Written by Tré Berry III🖊️ | 03/04/2021
On this date, 🗓️March 4th, 1961, two Hall-of-Famer’s would meet for a final time in their 4-fight Middleweight rivalry. Boxing immortal ♛🇺🇸Sugar Ray Robinson (144-8-3, 94KO👊) went up against iron-clad workhorse 🇺🇸Gene Fullmer (52-4-2, 24KO👊) for a 15 round affair, for Fullmer’s NBA World Middleweight Title.
Ray Robinson was well into the 2nd stint of his career, after his 3 year retirement from the sport from 1952-1955, where he went on to pursue a career in dancing, and came back to boxing to pay off some debts. Upon his return to boxing, he wasn’t quite the picture-perfect 🖼️portrait in motion that he used to be, the form that had earned him status to being viewed nearly universally as the 🔱Greatest of All Time.
With that being stated, even far past his prime glory days, Robinson was still a tough out for any fighter at Middleweight (where he harbored at), even for a cast of Middleweights that were engulfed in their own personal Golden-Era.
Ray Robinson prior to his 3rd meeting with Gene Fullmer, lost his Lineal World Middleweight Championship to standout boxer 🇺🇸Paul Pender. Fullmer had recently stopped his other career-long rival 🇺🇸Carmen Basilio, so here we had a battle of high-ranking Middleweights looking to further catapult themselves towards the 🎟️top-of-the-ticket.
FINAL 15 ROUNDS SHARED IN THE RING
Robinson, now a couple months shy of his 40th birthday, still showed the ability to effectively string together 4-5 punch combinations, while the sturdy Fullmer opened up, rough-housing, and finding opportunities to sneak in the left hook on his pursuit forward. Fullmer constantly rabbit-punched in the clinches, though may have not been intentional, due to the awkward nature that Fullmer typically operated with.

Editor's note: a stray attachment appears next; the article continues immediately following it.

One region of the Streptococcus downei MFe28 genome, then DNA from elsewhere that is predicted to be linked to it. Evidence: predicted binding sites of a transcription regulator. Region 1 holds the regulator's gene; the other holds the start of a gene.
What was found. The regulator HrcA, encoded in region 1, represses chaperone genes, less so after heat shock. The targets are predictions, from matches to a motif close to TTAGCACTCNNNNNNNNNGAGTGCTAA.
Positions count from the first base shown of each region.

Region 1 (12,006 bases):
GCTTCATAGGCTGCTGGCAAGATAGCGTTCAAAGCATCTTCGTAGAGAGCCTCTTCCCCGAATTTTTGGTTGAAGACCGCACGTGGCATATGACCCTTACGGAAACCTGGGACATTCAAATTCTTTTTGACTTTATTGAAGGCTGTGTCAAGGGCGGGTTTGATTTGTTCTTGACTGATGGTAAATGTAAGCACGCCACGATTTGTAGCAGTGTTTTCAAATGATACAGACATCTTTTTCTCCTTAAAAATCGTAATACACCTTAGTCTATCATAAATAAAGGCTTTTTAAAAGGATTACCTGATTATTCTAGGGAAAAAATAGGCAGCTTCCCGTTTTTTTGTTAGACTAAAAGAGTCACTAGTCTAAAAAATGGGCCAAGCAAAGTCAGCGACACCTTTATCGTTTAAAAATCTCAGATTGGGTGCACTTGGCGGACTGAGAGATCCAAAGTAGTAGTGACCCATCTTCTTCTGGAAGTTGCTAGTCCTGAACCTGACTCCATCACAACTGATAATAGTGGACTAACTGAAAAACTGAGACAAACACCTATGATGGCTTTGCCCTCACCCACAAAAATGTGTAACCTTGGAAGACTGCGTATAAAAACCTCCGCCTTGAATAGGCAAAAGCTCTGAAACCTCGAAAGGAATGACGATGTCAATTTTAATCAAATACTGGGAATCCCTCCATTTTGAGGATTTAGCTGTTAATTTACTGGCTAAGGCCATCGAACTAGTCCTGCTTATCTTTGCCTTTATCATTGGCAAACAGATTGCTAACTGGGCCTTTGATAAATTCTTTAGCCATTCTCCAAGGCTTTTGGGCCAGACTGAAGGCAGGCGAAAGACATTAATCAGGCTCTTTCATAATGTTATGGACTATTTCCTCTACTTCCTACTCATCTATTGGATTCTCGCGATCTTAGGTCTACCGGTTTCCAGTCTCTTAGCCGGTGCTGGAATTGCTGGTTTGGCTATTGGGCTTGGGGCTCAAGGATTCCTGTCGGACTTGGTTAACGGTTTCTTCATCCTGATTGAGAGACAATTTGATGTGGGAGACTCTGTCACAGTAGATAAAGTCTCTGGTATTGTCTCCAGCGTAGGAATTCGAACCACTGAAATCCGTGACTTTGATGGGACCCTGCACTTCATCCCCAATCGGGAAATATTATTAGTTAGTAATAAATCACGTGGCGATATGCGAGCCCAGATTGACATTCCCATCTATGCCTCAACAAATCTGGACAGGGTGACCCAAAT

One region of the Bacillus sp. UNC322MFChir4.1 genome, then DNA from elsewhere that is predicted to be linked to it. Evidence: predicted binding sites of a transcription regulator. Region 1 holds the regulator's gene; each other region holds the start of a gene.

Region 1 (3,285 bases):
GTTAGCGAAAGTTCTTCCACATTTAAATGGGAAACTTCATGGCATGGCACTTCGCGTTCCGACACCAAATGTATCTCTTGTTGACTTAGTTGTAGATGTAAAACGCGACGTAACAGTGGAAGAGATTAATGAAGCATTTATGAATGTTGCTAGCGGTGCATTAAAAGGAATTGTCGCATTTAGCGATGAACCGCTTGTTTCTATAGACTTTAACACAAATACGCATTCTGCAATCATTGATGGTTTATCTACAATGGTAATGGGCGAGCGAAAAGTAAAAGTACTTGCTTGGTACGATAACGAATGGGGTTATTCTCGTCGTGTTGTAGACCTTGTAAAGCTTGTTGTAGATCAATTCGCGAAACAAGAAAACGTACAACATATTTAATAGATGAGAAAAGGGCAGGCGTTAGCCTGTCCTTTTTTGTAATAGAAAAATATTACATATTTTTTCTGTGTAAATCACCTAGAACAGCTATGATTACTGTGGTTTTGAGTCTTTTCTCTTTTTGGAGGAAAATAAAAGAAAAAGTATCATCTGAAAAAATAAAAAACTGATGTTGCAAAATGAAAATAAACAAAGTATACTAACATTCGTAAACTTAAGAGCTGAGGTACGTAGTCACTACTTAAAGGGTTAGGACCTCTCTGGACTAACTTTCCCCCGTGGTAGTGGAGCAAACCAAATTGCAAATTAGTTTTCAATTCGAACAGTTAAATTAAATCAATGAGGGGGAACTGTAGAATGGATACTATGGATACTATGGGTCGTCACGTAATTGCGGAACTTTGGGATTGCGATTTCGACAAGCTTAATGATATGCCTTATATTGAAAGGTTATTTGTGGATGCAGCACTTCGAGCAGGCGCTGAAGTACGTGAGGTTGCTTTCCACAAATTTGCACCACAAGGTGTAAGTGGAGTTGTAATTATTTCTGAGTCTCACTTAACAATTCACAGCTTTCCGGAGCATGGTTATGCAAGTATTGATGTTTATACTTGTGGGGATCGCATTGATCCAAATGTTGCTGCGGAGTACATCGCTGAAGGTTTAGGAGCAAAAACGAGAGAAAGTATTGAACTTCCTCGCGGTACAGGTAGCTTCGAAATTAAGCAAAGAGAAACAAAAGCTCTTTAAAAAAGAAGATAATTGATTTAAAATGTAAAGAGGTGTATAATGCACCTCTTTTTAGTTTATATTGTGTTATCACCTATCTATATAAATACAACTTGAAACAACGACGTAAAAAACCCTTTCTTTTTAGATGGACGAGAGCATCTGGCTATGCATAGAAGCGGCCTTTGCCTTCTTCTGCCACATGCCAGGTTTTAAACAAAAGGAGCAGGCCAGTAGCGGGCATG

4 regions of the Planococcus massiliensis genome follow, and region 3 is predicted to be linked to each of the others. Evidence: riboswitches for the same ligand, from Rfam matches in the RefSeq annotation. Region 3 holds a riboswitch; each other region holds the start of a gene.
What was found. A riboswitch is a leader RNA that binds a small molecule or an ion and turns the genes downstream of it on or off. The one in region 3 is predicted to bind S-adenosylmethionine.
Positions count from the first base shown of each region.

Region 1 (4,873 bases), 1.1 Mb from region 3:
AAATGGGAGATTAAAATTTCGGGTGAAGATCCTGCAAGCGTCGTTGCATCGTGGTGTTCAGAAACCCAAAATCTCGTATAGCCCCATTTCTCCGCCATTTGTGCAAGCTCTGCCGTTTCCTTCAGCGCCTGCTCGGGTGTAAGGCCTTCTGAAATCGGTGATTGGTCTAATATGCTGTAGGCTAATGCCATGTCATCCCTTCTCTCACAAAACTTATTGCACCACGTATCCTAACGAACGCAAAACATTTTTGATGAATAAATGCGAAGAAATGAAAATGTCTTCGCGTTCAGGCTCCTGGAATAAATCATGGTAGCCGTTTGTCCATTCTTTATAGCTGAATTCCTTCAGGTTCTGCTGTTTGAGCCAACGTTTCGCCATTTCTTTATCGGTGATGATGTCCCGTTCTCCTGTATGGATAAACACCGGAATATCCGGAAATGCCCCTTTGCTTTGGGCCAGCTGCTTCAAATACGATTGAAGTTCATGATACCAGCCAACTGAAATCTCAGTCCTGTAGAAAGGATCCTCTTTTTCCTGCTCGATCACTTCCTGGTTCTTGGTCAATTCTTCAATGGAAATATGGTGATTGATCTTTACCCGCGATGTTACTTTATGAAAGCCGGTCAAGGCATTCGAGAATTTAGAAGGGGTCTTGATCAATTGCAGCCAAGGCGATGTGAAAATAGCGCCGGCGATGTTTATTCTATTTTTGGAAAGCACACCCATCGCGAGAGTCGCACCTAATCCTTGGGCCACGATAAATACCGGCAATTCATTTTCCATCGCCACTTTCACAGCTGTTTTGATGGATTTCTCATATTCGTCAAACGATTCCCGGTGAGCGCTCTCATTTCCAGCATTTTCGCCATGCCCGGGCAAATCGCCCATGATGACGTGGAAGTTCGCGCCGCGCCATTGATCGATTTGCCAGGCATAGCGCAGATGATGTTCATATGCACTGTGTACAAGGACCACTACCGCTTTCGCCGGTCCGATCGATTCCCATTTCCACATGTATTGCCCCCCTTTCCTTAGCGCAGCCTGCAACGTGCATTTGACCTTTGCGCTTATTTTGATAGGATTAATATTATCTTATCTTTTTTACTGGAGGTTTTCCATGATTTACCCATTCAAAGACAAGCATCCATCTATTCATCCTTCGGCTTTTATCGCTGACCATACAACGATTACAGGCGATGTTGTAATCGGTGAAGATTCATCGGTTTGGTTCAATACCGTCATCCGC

Gene hurt Robbie badly with a straight right hand in the waning seconds of the third round, and wailed on him relentlessly. The swell of the crowd was so loud upon this development, that Referee 🕴️Frankie Carter couldn’t hear the bell go off, so Fullmer continued to swing away until Head-Trainer 🥋Harry Wiley & crew stepped in to stop their man from taking unnecessary physical punishment.
Ray rebounded strongly in the 4th with a controlled attack, getting Gene back at his desired range. Whatever Robinson was dishing out, Gene maneuvered forward behind his cross-armed defense, looking to inflict damage to the body, and to wear the elder statesman down. Gene’s accuracy 📈improved as the night went on in the middle rounds, all while varying up his attacks that kept Ray in thinking mode instead of reacting.
The 8th round was the best output in quite some time for Robbie, as he got back to sticking to his guns, and peppering the pronounced brow of Fullmer from long range, which now at this point, showed 🩸blood-smear around the left eye. Gene however started to cook again in the following round, capitalizing on a few rare moments where Robinson telegraphed his punches.
In the last third of the fight, Fullmer ramped up on the pressure, while it appeared that Robbie was running out of gas, and it showed in his reflexes. Ray had a few late round moments, but were too few, and far in between, while Gene stayed consistent behind his work output. The fight reached the 🛎️final bell and went the full 15 rounds.
It was Fullmer who emerged victorious by accurate scoring, via a Unanimous Decision verdict, to secure his defense of the NBA Middleweight Title. This capped their 4-fight rivalry, with Fullmer officially holding a 2-1-1 edge over the ATG.
REVISITING THEIR EPIC 4-FIGHT RIVALRY
A brief recap, Fullmer won their first fight by Unanimous Decision back in 1957, to win the Middleweight crown for the first time in his career. In the rematch held 4 months later, Robinson landed arguably the greatest punch in boxing history, a powerful 💥💪🏿45-check hook counter while backing up (pictured up top), that knocked the iron-chinned Fullmer on his backside, that temporarily relieved Mr. Fullmer of his memories. The third fight was a closely contested one through 15, that was rendered a draw verdict, which made the 4th fight that was chronicled here, the decider, at least in terms of the head-to-head record between the two Hall-of-Fame legends.